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7 Ways to Reduce the Risk of Youth Sports Injuries

March 5th, 2024

ways to reduce the risk of youth sports injuries

Spring is upon us—and so are some of our favorite youth sports! So, before your athlete gets ready to play, review these seven ways to reduce the risk of youth sports injuries and put safety first.

Wear the proper equipment and make sure it fits properly. 

For starters, one of the most important ways to reduce the risk of youth sports injuries is to wear the right equipment based on the sport, and ensure it fits properly according the manufacturers’ guidelines.

Depending on the sport, equipment to properly fit can include footwear, pads, helmets, face guards, mouthpieces and eyewear—just to name a few. 

Get a physical.

While getting a physical may not be a requirement, it’s a good rule of thumb. A pre-participation sports physical can help identify any possible issues or factors that could potentially put an athlete at risk for a particular sport. 

Take a break.

Young athletes need rest in between activities during practice and sporting events to allow their bodies to recover. In addition to routine breaks, parents should make sure their kids have a minimum of one day a week off.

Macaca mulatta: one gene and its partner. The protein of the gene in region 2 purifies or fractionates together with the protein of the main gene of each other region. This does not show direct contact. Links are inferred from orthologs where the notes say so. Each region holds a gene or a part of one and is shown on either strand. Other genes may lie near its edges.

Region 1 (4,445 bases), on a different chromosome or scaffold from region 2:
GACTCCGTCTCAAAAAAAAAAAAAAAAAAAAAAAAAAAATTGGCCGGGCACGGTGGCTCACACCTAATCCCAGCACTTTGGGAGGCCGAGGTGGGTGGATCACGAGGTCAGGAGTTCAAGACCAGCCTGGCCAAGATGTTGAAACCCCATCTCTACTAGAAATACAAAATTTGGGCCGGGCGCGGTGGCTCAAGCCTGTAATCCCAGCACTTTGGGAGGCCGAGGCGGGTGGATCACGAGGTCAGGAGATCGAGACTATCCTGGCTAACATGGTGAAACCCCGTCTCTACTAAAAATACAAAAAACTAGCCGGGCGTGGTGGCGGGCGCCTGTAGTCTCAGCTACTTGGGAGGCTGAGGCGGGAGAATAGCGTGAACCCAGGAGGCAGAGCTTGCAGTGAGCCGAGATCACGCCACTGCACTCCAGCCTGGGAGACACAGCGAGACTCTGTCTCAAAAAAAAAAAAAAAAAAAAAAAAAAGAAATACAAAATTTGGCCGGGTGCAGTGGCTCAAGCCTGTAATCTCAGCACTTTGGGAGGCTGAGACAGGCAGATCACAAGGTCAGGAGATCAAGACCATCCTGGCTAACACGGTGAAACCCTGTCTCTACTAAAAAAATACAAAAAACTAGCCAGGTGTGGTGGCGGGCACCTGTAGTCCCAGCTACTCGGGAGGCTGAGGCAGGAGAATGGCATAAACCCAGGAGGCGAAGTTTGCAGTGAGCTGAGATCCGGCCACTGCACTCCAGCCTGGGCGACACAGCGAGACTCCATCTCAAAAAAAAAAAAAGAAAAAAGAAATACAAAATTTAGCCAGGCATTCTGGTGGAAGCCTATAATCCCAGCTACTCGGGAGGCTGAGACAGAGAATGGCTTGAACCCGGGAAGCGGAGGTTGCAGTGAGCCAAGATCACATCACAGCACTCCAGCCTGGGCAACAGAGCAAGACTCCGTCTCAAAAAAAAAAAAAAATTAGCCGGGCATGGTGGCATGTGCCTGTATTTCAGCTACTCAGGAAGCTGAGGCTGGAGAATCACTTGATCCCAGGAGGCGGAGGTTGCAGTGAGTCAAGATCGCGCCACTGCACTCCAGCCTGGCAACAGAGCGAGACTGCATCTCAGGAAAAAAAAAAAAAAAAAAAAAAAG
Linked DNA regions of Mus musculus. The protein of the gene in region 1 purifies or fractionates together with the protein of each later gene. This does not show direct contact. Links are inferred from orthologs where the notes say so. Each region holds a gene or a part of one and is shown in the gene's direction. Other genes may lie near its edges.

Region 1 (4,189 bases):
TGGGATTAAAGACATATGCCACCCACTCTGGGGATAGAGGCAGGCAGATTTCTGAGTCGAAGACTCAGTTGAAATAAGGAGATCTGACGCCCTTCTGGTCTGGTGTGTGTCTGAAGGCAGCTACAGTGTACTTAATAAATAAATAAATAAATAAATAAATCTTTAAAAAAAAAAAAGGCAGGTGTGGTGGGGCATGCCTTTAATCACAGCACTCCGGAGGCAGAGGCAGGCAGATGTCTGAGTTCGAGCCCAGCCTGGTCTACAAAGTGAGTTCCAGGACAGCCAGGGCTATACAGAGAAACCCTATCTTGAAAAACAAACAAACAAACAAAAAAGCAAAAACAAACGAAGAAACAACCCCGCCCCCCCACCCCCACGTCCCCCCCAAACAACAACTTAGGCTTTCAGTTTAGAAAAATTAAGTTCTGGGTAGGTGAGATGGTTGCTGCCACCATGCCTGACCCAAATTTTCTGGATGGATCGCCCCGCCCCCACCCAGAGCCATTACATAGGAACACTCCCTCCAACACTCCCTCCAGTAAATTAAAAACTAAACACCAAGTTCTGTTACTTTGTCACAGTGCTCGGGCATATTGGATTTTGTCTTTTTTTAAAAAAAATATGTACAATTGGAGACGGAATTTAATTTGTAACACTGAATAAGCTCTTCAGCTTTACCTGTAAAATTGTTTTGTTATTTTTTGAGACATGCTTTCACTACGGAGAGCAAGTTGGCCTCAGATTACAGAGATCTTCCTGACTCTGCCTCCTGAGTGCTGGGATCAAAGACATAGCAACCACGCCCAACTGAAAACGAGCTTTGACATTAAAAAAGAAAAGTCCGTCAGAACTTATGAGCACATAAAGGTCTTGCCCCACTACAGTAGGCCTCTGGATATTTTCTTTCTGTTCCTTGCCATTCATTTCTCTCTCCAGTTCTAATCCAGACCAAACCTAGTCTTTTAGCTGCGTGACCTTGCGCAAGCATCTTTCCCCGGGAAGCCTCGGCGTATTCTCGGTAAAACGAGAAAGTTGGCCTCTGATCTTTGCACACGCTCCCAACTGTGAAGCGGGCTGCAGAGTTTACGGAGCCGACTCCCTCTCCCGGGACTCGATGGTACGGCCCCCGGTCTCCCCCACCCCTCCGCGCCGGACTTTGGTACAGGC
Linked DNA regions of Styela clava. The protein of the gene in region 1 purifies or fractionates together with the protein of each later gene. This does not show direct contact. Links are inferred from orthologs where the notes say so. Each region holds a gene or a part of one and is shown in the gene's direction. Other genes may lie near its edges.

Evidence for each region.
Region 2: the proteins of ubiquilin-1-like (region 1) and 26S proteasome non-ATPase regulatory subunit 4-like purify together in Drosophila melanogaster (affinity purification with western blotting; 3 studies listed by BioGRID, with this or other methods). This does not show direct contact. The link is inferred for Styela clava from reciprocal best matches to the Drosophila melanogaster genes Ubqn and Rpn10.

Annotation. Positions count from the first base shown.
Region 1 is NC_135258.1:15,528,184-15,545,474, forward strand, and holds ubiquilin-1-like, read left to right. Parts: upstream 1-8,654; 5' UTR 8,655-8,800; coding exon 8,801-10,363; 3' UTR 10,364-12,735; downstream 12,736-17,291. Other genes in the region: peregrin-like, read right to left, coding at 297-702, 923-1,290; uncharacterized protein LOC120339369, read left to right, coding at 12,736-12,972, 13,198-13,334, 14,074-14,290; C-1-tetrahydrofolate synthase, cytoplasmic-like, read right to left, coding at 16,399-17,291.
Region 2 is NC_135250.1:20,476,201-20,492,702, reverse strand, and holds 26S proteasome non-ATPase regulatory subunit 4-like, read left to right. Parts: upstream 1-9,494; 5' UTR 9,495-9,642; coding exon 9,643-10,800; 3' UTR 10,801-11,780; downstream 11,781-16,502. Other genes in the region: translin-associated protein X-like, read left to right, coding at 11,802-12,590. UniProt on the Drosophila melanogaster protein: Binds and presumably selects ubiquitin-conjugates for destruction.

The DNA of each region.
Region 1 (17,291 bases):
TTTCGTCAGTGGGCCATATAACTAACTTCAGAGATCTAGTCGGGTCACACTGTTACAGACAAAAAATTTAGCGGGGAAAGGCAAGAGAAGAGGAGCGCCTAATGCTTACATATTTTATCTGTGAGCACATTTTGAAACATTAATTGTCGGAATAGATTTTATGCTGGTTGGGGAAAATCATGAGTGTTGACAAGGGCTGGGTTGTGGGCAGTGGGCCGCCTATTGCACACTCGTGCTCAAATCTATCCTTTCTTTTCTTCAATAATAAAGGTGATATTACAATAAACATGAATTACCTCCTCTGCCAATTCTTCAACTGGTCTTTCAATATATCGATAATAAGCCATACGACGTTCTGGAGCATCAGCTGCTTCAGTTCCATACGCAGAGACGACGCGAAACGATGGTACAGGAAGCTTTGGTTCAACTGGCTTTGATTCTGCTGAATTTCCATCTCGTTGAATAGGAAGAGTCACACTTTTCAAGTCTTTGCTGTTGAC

What’s more, limiting the number of sports your child participates in during one season is key to reducing the risk of overuse injuries. And, taking at least a month off per year from training for a specific sport actually helps with skill development and injury prevention.

Always warm up before playing.

Warming up prepares the body for exercise. When done correctly, warm-ups gradually increase the heart rate and circulation. This, in turn, helps loosen the joints and increases blood flow to the muscles. And, stretching your muscles prepares them for physical activity and helps prevent injuries.

Drink plenty of fluids. 

Staying hydrated is another way to reduce the risk of youth sports injuries. Drink plenty of water and other replenishing fluids before, during and after practicing, exercising or playing a sport. Other choices for hydration, restoring muscles and more after playing include chocolate milk, sports drinks and fruit juices.

Train properly.

Along with practicing to learn proper technique, it is important to strengthen your muscles with conditioning exercises. Proper training also includes stretching exercises after practice and games to help improve flexibility.

Play by the rules.

A big part of playing it safe is to play by the rules. Make sure your kids and teens are familiar with the rules of the sport. For example, if they play baseball or softball, they should know there are strict rules against sliding headfirst. 


Are you ready to help your athlete reduce the risk of common sports injuries, including sprains, strains and stress fractures? Before your athlete plays the game, check out our helpful sports fitting guides to properly fit your child’s equipment. For more helpful tips involving youth sports and properly fitting equipment, keep reading our blogs. 

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